Protect, Correct, Develop

Patrick Pryzbrowski

Patrick Pryzbrowski

Dear Patrick,

Earlier this month, NY Times columnist Gretchen Reynolds posted an article called How to Exercise with Chronic Pain. After appropriately noting that all people starting an exercise program (especially those with chronic pain) should start first by consulting with their physician, she goes on to share some important research-based ideas:
If you hurt, exercise helps: Accumulating evidence in the past few decades shows that being inactive will tend to reinforce pain sensitivity pathways. Exercise, on the other hand, often reduces feelings of pain immediately afterward and raises people’s pain thresholds
Find the right routine: What provides relief for a friend of yours may not work for you, so it is important to safely explore multiple pathways to movement, which might be yoga, tai-chi, Pilates, water aerobics, or outdoor walking. Even within an exercise modality, some parts of the practice might not feel great and it is ok to avoid those areas, or create modifications for them.
Follow the two-hour rule: “If pain is worse two hours after finishing exercise than it was before you started, this is an indication that you have overdone it and should scale back the next time.”
Exercise is a placebo and that’s OK. While exercise can help to decrease the felt experience of chronic pain, research shows that one’s context, and one’s expectations, directly affect the degree to which one experiences pain reduction.
At Practice Fitness, we use an approach penned by the creators of Functional Movement Systems called, “protect, correct, and develop.” As we take you through movement patterns, on the mat or on the equipment, we are assessing the quality of your movement, including stability, mobility, strength, balance and coordination.
In situations where you experience pain in a pattern, we protect you by finding out which part of the body experienced the pain, and which part of the movement caused it, and we temporarily discontinue patterns that might trigger the pain response and ask you to have it looked at by your physician or physical therapist. However, we have hundreds of other exercises or patterns that we can do with you to help keep you moving well.
In chases of chronic pain, we’ll want to make sure you are cleared for low intensity activity and provide modifications of exercises to make sure you don’t apply more stress to a given part of the body than necessary.
For clients who don’t experience pain, but do exhibit repeated compensations during moment patterns, we’ll seek to correct your performance of the pattern by first bringing your awareness to the pattern, then adjust its execution, partly through cueing and partly with props if needed, such as cushion, bands, balls, etc.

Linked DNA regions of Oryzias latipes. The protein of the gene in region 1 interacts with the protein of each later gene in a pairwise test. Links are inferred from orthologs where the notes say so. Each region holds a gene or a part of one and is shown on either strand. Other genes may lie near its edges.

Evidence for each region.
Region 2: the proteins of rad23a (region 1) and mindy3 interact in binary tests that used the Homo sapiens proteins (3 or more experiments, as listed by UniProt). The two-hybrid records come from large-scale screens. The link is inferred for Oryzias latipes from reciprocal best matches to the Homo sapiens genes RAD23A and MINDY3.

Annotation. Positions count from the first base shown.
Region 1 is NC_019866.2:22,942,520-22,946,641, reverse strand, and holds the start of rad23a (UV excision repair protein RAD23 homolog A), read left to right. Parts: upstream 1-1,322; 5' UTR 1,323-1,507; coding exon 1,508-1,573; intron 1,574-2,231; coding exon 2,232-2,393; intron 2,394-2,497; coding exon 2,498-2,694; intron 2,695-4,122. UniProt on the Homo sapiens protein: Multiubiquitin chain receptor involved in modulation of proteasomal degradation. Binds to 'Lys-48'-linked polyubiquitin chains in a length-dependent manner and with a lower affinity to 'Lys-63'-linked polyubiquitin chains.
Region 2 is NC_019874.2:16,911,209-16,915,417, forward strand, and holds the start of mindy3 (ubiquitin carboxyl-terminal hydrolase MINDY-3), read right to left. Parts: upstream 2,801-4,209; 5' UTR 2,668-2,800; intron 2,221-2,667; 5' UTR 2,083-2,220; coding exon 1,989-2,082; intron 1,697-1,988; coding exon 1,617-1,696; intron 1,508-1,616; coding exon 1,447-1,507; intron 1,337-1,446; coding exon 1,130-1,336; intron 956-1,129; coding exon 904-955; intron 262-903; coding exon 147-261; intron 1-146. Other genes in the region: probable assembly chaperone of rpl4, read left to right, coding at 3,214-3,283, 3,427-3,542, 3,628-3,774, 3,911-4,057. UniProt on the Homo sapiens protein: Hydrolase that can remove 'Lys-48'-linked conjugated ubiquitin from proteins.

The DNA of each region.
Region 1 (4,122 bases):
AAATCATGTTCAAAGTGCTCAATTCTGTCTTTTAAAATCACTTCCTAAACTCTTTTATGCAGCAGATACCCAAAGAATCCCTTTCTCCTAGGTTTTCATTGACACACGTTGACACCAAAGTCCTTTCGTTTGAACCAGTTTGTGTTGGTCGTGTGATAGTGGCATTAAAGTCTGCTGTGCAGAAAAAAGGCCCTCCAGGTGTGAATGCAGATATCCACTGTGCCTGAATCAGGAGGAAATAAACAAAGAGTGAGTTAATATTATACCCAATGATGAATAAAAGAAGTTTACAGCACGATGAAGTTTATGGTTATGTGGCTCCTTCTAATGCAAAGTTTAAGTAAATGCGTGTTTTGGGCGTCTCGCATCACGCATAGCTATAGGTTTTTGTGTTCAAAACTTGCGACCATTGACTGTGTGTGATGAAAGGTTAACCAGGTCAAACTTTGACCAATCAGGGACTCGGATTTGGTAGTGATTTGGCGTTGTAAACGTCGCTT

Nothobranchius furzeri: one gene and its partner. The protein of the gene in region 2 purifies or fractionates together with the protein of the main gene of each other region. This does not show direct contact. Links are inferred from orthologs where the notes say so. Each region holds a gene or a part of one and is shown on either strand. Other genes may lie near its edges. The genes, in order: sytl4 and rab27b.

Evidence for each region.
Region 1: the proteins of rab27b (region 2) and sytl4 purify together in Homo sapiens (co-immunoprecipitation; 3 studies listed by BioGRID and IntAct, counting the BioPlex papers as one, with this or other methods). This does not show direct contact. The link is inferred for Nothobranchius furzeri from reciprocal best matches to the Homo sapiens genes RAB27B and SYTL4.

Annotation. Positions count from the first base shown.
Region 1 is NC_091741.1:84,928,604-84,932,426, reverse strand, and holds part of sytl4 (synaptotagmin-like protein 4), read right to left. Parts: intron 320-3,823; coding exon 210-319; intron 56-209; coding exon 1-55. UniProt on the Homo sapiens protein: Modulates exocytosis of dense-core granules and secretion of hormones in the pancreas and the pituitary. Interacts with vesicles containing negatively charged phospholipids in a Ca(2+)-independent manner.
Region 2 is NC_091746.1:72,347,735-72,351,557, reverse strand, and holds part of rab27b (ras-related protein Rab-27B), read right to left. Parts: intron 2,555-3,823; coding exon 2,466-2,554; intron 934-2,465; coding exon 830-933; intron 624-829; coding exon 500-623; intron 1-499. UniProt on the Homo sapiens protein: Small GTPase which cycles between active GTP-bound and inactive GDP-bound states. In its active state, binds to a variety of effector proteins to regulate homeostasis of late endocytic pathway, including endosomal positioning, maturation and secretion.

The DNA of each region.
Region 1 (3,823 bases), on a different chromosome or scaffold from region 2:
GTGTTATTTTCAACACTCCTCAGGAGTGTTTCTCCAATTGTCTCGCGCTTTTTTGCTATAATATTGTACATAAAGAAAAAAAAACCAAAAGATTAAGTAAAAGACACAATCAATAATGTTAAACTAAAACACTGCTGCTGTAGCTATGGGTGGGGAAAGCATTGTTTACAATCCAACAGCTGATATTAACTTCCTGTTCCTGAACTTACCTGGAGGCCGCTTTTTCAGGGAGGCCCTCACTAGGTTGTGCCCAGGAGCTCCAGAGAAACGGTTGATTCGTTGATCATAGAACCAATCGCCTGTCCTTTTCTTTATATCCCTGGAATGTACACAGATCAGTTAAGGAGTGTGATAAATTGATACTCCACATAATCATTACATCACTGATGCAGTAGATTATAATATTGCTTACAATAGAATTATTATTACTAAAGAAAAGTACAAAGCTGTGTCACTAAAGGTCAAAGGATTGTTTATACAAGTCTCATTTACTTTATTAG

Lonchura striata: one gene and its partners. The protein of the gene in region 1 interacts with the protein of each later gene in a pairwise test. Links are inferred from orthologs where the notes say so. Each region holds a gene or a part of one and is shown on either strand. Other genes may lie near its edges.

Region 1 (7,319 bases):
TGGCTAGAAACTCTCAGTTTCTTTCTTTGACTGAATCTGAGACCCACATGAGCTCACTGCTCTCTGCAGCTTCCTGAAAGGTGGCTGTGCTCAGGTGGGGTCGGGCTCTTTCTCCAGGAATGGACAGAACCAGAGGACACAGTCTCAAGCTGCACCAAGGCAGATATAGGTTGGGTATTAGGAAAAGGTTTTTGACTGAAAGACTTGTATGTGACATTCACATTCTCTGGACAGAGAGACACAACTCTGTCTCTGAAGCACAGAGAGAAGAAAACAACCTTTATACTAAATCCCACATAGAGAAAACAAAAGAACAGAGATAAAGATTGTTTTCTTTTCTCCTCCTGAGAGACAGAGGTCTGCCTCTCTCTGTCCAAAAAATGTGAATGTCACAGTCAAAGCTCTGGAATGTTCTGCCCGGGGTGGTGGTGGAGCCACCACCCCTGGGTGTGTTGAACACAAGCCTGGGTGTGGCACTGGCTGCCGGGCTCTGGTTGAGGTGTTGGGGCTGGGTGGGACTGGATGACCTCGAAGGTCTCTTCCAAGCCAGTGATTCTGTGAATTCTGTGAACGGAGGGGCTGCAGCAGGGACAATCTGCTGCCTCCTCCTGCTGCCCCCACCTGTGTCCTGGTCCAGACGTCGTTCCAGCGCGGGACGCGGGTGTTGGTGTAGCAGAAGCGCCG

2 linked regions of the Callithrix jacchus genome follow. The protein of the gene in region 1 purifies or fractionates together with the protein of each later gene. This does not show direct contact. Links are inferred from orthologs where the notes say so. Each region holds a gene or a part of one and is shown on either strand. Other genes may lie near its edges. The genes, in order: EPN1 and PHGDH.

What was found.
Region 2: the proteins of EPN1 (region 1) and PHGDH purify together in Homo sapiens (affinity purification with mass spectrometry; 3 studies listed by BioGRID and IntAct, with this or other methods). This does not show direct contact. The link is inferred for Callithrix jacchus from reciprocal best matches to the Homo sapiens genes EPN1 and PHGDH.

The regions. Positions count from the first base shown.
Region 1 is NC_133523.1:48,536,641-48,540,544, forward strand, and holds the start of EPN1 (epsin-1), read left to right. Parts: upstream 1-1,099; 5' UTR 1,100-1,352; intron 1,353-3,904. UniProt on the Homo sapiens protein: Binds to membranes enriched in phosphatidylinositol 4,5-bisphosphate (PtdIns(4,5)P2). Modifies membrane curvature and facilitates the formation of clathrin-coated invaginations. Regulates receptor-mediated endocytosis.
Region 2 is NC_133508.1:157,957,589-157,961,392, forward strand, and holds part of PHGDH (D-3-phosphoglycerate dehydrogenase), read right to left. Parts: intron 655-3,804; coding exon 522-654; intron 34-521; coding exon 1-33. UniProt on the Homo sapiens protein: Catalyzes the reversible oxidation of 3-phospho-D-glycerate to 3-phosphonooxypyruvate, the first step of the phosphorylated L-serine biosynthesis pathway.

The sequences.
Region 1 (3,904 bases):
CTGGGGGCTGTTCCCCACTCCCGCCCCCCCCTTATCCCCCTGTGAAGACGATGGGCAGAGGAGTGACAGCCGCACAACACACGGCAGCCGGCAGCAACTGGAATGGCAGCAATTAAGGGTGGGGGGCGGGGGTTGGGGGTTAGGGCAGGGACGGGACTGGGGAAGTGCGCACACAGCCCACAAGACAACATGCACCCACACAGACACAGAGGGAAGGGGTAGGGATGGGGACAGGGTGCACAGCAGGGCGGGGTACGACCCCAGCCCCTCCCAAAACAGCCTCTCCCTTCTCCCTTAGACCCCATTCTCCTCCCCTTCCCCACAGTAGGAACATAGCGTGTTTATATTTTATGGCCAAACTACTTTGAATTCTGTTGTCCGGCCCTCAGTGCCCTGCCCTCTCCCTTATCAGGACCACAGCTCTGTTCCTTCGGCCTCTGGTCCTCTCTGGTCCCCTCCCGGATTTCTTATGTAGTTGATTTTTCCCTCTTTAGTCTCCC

Once you’ve achieved a minimum level of movement competency for a pattern, or a set of patterns, we then develop your pattern by giving challenge modifications, which might be a harder version of the pattern, or equipment and props that add resistance, or entirely new patterns that challenge similar starting positions or things like balance and stamina.
When working with instructors at Practice, one of the best things you can do is communicate how you are feeling at the start of your session. Do you feel stiff, achy, or fatigued? Do you have any pain that has shown up since your last session? Is there a particular level of intensity at which you would like to work for the session? This information is vital for helping your instructor make more informed programming choices for the day’s session, but also for other sessions going forward.
Our overarching goal is to help you progress, or “develop,” but the road to progress sometimes requires a detour around areas that need “protecting”, or “corrections” to certain patterns at a lower level to ensure that you can continue to move well at a higher level.
If you’ve been an active participant at the studio or online with us in 2021, we thank you from the bottom of our hearts for your support. If you’ve been inactive for a while, but looking to change this in the new year, please feel free to reach out to me personally for a consult to see if we can help you move better and better in 2022.
Happy holidays!
Patrick Przyborowski

Leave a Reply

You might like also

Are You Over Fifty Fit?

Facebook-f Instagram Twitter I write a lot about fitness for those of us who are between 50 and 80 years of age, and my at-home

HIIT For the Older Adult

Facebook-f Instagram Twitter Dear Debbie, A special thanks goes out to Juetta West, a Practice community member-at-large, who sent me a recent article on Why

How Squats Can Boost Your Brain

Facebook-f Instagram Twitter Dear Patrick, I always feel smarter for doing squats, because I know: They’re great for hip, knee, and ankle mobility They strengthen


The retirement plan for your body!

Office hour


Signup our newsletter to get update information, news and promotions.
Copyright © 2022 Over Fifty Fitness, All rights reserved..

Leave a Reply